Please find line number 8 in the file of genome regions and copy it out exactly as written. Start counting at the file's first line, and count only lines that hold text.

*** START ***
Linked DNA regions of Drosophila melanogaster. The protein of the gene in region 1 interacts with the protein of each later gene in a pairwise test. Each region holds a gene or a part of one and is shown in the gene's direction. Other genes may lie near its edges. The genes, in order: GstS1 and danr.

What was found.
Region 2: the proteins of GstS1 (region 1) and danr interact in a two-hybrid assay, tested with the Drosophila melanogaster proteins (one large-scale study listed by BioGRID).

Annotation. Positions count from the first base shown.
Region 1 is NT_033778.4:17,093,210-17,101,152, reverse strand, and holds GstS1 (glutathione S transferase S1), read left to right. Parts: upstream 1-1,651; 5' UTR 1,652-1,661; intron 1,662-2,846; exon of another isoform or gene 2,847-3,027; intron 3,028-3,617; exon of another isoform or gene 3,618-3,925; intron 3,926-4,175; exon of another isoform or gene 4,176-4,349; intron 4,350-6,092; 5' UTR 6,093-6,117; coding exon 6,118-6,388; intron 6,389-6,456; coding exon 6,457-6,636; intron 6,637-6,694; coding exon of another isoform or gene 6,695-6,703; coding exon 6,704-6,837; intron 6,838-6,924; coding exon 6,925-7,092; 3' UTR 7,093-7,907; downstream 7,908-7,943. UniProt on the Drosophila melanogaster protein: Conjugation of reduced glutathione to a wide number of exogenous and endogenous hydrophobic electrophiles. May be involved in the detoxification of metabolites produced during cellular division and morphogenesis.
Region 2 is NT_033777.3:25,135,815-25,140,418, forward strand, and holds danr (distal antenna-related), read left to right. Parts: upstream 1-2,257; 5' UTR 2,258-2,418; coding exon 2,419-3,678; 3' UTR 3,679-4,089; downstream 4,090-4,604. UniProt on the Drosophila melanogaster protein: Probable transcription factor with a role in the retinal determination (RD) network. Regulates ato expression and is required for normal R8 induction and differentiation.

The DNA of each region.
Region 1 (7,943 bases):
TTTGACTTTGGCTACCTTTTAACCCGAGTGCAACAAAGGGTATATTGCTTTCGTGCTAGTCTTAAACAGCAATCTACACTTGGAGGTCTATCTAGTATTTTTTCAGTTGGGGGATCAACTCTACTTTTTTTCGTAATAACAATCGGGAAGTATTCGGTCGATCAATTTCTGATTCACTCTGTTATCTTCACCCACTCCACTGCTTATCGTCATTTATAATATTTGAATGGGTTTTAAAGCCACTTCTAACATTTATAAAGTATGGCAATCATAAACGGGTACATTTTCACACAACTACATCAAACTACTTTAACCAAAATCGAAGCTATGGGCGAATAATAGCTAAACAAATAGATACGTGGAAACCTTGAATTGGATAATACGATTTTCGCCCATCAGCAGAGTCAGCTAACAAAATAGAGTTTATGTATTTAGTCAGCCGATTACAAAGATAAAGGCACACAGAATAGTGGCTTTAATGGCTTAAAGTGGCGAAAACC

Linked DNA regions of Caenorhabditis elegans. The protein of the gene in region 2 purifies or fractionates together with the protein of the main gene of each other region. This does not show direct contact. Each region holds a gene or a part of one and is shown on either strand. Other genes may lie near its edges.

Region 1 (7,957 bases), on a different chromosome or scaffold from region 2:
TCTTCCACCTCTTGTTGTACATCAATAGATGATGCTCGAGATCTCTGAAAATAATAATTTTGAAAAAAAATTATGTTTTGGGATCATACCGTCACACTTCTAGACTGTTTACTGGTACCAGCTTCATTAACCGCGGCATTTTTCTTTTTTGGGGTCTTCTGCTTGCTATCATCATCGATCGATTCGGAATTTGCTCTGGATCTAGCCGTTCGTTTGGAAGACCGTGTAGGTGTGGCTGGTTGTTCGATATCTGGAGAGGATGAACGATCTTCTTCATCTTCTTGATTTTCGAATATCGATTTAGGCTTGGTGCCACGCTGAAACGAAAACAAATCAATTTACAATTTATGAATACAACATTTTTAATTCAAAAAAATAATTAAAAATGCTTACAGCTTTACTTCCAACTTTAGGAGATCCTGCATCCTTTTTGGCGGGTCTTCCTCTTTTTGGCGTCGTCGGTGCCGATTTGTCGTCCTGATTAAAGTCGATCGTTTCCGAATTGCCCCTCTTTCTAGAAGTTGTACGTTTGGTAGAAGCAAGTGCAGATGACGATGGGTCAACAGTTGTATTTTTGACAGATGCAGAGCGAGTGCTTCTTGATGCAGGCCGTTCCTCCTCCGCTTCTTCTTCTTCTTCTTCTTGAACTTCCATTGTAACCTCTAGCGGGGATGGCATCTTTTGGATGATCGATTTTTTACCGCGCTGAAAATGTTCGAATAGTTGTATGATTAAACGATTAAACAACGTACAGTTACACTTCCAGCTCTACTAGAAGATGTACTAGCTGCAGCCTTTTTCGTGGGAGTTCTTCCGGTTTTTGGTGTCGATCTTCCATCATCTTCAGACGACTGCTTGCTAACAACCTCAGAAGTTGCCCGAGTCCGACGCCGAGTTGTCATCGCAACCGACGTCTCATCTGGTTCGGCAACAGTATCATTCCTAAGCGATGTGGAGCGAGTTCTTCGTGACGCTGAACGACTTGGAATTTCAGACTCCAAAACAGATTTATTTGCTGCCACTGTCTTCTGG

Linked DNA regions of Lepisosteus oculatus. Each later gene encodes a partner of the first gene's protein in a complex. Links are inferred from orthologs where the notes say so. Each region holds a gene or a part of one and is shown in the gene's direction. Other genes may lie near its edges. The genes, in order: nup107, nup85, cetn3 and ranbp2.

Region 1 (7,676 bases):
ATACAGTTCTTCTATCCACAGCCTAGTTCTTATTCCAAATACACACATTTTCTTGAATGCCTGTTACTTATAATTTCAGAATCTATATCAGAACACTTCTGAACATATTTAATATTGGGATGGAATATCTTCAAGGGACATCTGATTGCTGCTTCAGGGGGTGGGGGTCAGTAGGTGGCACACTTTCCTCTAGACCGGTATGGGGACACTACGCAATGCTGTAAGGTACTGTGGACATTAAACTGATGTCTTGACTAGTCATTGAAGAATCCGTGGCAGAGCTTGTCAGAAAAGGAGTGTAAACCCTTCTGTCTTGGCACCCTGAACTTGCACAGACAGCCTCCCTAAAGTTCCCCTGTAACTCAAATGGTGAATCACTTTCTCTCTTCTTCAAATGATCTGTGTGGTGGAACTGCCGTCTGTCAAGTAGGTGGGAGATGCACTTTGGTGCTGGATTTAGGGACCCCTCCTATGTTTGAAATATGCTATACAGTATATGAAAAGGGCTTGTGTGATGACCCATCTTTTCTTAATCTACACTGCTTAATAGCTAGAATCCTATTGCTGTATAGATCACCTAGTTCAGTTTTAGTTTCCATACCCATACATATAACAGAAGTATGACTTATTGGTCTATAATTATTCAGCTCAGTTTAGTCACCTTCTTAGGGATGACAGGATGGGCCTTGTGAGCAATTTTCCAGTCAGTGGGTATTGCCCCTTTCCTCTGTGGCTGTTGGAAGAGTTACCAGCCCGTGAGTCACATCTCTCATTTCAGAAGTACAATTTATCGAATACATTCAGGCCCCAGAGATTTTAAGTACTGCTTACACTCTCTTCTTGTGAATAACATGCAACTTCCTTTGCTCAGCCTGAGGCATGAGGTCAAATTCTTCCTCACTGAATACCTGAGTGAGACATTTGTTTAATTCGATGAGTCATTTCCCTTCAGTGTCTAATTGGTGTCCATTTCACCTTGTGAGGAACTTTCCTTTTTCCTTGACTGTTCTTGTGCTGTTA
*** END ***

Region 1 (7,943 bases):